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WASHINGTON, June 2, 2009 – Balancing privacy and security will require a delicate approach as the internet becomes more pervasive in the lives of everyday Americans, said a panel of national security policy experts on the first day of the Computers Freedom & Privacy conference at George Washington University.

The curtain is the most privacy enhancing technology in the world, said panel moderator Ryan Singel, but it also allow citizens to do what they want without being watched, and this decreases security, “but there’s no law against curtains.”  This is a balance between individual privacy rights and the government’s rights to come into your house, he said.

There is “a lot more transparency” between today’s government and the people when it comes to privacy in today’s political environment, said BT chief security technology officer Bruce Schneier. But increased transparency does not always come with a fair exchange, he warned.

While increased access to government data can promote liberty, Schneier added that voluntary disclosure of information can allow more government control – requiring a delicate balancing of both parties’ interests.  “Security is liberty plus privacy,” he said.

Schneier referred to data and its secondary uses as the modern equivalent of pollution in the information age.  The best way to maintain security is through oversight, he said. And increased use of networks can have the negative effect of opening up new vulnerabilities, Cato Institute director of information policy studies Jim Harper said:  “The democratization of technology “creates more opportunities for people to use it in a way that’s not good for society.”

Because the pace of new technology development is unpredictable, Schneier agreed that absent a watchful eye, online resources American use for ordinary purposes — including social networking sites like Facebook — might “creep up on us” and become “critical infrastructure,”

But Stewart Baker, a former general counsel for the National Security Agency, took issue with both Harper and Schneier’s jabs and worries about the exercise of government power in the name of security. Distrust of government in cyber security is often misdirected against those who defend – not the attackers who deserve it, he said.

Continue Reading

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Photo of Geoffrey Starks by Amelia Holowaty Krales of the Verge

WASHINGTON, June 2, 2009 – Balancing privacy and security will require a delicate approach as the internet becomes more pervasive in the lives of everyday Americans, said a panel of national security policy experts on the first day of the Computers Freedom & Privacy conference at George Washington University.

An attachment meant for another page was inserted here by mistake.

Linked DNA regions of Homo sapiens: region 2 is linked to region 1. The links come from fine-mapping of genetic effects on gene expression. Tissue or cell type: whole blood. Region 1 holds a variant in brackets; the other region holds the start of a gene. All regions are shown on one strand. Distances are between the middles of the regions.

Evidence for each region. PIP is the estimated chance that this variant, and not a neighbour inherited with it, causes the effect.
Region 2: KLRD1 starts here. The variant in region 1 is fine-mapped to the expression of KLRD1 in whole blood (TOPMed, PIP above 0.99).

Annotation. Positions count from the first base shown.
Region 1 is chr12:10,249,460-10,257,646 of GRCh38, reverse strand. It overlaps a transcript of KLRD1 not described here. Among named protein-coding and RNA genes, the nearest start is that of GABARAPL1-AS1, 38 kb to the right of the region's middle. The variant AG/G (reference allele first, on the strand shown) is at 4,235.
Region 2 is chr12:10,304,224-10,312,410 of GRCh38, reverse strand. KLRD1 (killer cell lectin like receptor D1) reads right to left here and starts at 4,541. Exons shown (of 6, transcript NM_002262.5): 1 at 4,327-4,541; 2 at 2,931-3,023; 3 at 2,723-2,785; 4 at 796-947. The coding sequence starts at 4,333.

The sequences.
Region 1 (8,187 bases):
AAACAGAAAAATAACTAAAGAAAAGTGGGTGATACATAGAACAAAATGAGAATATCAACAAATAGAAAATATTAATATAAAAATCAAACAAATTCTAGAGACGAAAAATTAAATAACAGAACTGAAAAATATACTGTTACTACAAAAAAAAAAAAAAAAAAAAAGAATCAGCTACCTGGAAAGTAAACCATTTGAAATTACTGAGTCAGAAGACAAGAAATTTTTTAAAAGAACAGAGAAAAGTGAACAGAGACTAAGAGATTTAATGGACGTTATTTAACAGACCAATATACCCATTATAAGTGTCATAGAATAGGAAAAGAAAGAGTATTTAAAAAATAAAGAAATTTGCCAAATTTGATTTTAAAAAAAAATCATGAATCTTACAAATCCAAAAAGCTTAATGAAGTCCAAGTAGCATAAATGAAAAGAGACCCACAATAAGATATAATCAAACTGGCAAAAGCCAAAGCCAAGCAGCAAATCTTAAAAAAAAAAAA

The curtain is the most privacy enhancing technology in the world, said panel moderator Ryan Singel, but it also allow citizens to do what they want without being watched, and this decreases security, “but there’s no law against curtains.”  This is a balance between individual privacy rights and the government’s rights to come into your house, he said.

There is “a lot more transparency” between today’s government and the people when it comes to privacy in today’s political environment, said BT chief security technology officer Bruce Schneier. But increased transparency does not always come with a fair exchange, he warned.

While increased access to government data can promote liberty, Schneier added that voluntary disclosure of information can allow more government control – requiring a delicate balancing of both parties’ interests.  “Security is liberty plus privacy,” he said.

Schneier referred to data and its secondary uses as the modern equivalent of pollution in the information age.  The best way to maintain security is through oversight, he said. And increased use of networks can have the negative effect of opening up new vulnerabilities, Cato Institute director of information policy studies Jim Harper said:  “The democratization of technology “creates more opportunities for people to use it in a way that’s not good for society.”

Because the pace of new technology development is unpredictable, Schneier agreed that absent a watchful eye, online resources American use for ordinary purposes — including social networking sites like Facebook — might “creep up on us” and become “critical infrastructure,”

But Stewart Baker, a former general counsel for the National Security Agency, took issue with both Harper and Schneier’s jabs and worries about the exercise of government power in the name of security. Distrust of government in cyber security is often misdirected against those who defend – not the attackers who deserve it, he said.